To understand the most contentious issues around religious liberty, this volume provides influential philosophical ideas from the U.S.’s founding to the present day and key U.S. Supreme Court judgements to ask how the two twin pillars of religious freedom — free exercise and the limit on religious establishment — unfold in daily life.
A Penguin Classic
With the Penguin Liberty series by Penguin Classics, we look to the U.S. Constitution’s text and values, as well as to American history and some of the country’s most important thinkers, to discover the best explanations of our constitutional ideals of liberty. Through these curated anthologies of historical, political, and legal classic texts, Penguin Liberty offers everyday citizens the chance to hear the strongest defenses of these ideals, engage in constitutional interpretation, and gain new (or renewed) appreciation for the values that have long inspired the nation. Questions of liberty affect both our daily lives and our country’s values, from what we can say to whom we can marry, how society views us to how we determine our leaders. It is Americans’ great privilege that we live under a Constitution that both protects our liberty and allows us to debate what that liberty should mean.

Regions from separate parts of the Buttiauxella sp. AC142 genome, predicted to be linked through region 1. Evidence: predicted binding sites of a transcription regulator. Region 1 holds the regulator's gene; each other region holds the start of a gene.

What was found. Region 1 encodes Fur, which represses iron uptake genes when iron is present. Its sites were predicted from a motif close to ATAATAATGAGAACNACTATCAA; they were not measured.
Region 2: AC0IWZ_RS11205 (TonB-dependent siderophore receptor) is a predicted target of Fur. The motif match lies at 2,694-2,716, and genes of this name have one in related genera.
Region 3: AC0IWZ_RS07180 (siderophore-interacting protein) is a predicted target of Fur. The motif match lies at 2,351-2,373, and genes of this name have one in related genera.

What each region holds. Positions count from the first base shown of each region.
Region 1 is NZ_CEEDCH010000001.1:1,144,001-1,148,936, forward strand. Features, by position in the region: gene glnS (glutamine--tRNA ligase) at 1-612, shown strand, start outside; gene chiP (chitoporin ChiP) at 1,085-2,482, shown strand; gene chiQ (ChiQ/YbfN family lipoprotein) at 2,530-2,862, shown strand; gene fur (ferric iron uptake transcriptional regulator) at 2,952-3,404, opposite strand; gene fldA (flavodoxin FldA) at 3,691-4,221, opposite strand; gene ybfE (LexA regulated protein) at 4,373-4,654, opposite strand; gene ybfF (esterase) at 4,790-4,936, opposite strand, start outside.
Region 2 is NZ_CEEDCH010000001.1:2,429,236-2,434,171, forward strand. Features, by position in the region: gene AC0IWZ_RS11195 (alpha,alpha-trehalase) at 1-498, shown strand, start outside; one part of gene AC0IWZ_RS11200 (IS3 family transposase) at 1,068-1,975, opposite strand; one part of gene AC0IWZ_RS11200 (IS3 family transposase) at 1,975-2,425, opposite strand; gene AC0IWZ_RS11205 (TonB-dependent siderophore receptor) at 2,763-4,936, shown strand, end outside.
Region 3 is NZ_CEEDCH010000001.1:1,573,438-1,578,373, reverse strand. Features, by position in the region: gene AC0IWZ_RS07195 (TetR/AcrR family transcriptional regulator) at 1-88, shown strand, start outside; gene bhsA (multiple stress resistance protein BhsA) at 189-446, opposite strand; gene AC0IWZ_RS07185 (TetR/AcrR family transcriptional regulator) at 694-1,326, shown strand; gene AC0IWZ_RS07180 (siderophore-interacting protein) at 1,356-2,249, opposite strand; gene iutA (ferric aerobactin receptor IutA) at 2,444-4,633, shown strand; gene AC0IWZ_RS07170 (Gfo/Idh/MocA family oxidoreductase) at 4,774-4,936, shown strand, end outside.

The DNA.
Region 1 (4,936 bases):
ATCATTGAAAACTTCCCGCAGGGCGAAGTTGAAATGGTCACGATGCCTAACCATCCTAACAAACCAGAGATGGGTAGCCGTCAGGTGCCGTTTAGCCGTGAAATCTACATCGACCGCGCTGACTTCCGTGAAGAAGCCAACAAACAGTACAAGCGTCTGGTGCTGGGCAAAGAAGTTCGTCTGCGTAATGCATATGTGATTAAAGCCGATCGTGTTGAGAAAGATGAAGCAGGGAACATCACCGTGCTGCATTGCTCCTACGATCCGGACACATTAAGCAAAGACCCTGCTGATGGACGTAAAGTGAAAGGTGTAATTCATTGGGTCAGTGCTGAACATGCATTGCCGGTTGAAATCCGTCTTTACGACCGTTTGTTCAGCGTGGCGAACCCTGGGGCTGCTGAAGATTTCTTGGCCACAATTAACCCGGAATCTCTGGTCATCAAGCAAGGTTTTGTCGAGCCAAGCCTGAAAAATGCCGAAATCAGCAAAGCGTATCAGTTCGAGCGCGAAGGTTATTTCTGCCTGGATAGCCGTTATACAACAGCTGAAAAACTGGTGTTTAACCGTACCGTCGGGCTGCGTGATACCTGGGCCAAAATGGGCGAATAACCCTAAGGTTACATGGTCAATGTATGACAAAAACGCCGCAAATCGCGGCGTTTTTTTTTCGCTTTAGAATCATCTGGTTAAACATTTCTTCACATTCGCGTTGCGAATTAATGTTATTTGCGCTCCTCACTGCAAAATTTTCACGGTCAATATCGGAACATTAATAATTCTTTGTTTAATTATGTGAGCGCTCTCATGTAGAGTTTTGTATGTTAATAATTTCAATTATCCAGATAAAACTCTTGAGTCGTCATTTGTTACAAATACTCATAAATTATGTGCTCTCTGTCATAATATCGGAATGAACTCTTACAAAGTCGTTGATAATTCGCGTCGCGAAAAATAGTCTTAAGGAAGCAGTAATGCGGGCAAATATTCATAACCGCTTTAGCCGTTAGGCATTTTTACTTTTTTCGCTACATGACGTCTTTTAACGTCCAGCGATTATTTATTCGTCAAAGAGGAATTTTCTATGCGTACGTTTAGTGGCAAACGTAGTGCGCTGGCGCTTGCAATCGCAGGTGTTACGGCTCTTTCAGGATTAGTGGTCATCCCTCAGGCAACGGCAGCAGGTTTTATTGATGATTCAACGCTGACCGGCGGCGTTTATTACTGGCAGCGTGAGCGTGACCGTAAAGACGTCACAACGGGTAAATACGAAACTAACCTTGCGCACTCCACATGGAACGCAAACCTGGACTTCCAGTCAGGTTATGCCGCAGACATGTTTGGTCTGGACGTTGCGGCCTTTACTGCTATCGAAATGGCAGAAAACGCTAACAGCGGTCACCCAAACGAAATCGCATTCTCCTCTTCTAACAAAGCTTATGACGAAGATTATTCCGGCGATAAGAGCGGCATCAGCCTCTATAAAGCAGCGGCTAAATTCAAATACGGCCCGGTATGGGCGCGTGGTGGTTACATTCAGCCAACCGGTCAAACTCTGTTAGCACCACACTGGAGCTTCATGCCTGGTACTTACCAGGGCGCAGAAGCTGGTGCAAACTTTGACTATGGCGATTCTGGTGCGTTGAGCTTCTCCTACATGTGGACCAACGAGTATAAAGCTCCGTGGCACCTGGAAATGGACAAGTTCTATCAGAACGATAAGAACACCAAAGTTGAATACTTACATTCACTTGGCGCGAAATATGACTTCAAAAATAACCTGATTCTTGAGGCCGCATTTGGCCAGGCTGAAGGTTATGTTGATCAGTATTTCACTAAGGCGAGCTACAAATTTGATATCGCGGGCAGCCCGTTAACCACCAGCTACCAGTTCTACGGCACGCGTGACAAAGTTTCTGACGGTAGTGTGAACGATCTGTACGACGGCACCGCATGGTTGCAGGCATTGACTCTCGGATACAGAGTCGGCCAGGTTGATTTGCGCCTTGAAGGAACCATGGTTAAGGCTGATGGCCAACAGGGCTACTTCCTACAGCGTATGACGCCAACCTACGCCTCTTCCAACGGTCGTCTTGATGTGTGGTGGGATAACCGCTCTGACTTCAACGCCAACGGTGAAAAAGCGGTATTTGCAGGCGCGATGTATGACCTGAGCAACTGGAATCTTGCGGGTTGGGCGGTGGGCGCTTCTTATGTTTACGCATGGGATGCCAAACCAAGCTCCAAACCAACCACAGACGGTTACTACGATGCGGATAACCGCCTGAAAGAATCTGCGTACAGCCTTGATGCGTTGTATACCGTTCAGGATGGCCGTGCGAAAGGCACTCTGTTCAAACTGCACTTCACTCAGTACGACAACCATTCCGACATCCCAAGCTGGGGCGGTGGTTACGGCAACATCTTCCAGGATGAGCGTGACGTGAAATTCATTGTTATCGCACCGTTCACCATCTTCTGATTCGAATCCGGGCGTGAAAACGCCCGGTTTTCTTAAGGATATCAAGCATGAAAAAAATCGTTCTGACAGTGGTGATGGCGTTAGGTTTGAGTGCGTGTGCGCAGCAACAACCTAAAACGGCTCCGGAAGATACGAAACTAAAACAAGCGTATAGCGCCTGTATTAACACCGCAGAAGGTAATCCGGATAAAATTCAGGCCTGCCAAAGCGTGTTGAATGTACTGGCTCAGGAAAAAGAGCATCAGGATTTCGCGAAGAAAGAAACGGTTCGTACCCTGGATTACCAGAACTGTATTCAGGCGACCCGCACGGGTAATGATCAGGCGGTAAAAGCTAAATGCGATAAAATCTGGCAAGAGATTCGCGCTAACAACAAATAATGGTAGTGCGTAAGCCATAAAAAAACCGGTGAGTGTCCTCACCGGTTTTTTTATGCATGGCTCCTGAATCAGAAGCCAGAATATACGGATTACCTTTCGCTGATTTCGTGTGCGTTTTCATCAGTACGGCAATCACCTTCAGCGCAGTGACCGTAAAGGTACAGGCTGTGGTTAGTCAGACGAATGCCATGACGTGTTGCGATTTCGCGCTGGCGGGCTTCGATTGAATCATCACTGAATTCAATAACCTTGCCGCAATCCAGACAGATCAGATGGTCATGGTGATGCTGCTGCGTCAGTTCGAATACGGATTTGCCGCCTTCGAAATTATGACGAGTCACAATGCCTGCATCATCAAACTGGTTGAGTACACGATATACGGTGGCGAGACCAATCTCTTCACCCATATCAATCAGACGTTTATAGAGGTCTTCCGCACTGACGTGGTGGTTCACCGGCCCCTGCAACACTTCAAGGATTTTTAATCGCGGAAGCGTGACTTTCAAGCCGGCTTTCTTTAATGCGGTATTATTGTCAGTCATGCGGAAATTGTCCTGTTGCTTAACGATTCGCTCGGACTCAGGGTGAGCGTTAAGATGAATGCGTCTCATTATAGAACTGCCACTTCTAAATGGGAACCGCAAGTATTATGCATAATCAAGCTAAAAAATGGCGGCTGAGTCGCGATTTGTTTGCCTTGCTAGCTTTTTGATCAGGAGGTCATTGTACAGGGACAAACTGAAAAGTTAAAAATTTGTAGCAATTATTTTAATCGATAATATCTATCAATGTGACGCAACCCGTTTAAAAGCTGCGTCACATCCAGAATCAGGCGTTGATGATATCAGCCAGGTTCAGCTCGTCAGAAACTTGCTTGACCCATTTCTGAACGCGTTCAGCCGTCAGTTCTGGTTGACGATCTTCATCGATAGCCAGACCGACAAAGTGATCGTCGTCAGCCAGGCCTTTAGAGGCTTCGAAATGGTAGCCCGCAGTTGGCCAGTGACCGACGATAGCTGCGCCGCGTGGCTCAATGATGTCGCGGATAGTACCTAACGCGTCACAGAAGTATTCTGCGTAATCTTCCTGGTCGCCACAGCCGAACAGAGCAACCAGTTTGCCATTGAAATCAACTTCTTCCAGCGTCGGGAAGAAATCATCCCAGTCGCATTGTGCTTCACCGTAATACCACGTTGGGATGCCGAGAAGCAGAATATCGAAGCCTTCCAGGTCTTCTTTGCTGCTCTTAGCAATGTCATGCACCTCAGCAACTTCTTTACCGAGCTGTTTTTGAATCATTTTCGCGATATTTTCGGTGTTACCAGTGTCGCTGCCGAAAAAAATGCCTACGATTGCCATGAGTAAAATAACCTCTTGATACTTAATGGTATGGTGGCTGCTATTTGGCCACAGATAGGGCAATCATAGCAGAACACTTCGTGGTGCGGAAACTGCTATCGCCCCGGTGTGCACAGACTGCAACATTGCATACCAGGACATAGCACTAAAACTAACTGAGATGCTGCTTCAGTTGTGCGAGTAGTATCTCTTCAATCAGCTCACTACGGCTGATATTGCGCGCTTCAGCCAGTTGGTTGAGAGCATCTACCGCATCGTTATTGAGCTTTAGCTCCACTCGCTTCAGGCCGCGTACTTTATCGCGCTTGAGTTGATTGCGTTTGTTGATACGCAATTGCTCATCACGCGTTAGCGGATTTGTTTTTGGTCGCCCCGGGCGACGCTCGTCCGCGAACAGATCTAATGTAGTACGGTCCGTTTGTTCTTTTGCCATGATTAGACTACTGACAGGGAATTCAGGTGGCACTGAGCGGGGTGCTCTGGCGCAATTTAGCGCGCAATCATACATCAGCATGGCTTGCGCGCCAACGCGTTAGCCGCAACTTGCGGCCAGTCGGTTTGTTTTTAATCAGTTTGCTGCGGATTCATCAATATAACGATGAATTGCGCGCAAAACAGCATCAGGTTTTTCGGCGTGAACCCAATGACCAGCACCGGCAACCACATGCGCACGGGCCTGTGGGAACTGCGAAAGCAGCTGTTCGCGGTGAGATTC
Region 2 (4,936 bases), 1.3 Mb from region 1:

About the Author
Corey Brettschneider is a professor of political science at Brown University, where he teaches constitutional law and politics, as well as visiting professor of law at Fordham Law School. He has also been a visiting professor at Harvard Law School and the University of Chicago Law School. His recent writing has appeared in The New York Times, Politico, and The Washington Post. He is the author of The Oath and the Office: A Guide to the Constitution for Future Presidents. He is also the author of two books about constitutional law and civil liberties and numerous articles that appear in top academic journals and law reviews. His constitutional law casebook is widely used in classrooms throughout the United States. Brettschneider holds a PhD in politics from Princeton and a JD from Stanford Law School.